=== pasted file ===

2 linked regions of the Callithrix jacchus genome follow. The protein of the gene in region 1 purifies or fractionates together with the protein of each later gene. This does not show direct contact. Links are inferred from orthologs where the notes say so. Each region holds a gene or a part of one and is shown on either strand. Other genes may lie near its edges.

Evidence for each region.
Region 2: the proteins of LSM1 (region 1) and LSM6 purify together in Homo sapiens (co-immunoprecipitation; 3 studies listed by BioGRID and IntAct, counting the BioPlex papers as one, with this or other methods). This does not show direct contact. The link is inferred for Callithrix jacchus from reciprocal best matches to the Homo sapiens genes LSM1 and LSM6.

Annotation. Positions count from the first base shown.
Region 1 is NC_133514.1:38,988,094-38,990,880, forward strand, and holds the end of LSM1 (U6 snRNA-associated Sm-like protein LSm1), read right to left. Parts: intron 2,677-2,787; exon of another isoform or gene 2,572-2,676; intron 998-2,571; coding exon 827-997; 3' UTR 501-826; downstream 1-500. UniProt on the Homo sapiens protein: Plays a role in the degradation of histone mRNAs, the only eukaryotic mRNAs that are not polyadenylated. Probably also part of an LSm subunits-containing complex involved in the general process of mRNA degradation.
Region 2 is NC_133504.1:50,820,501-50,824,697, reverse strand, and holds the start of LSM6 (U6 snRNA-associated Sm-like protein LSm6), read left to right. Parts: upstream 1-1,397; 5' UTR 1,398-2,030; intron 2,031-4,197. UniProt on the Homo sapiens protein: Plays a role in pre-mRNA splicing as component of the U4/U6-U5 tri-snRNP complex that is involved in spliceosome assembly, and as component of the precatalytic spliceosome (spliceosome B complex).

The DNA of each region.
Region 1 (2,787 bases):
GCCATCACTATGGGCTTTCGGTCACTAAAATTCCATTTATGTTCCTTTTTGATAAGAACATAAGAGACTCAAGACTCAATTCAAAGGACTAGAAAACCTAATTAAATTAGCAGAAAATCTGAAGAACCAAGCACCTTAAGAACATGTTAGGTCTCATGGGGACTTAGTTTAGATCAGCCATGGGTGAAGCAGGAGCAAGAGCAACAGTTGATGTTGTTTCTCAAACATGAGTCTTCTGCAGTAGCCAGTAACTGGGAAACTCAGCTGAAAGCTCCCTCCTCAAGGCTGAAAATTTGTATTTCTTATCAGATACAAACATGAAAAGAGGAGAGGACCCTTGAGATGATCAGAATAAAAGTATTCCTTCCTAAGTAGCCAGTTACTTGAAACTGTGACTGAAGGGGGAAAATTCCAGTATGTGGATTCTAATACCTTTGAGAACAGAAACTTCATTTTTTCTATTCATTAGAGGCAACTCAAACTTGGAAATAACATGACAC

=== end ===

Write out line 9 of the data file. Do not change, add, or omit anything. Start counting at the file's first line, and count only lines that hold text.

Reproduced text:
GCCATCACTATGGGCTTTCGGTCACTAAAATTCCATTTATGTTCCTTTTTGATAAGAACATAAGAGACTCAAGACTCAATTCAAAGGACTAGAAAACCTAATTAAATTAGCAGAAAATCTGAAGAACCAAGCACCTTAAGAACATGTTAGGTCTCATGGGGACTTAGTTTAGATCAGCCATGGGTGAAGCAGGAGCAAGAGCAACAGTTGATGTTGTTTCTCAAACATGAGTCTTCTGCAGTAGCCAGTAACTGGGAAACTCAGCTGAAAGCTCCCTCCTCAAGGCTGAAAATTTGTATTTCTTATCAGATACAAACATGAAAAGAGGAGAGGACCCTTGAGATGATCAGAATAAAAGTATTCCTTCCTAAGTAGCCAGTTACTTGAAACTGTGACTGAAGGGGGAAAATTCCAGTATGTGGATTCTAATACCTTTGAGAACAGAAACTTCATTTTTTCTATTCATTAGAGGCAACTCAAACTTGGAAATAACATGACAC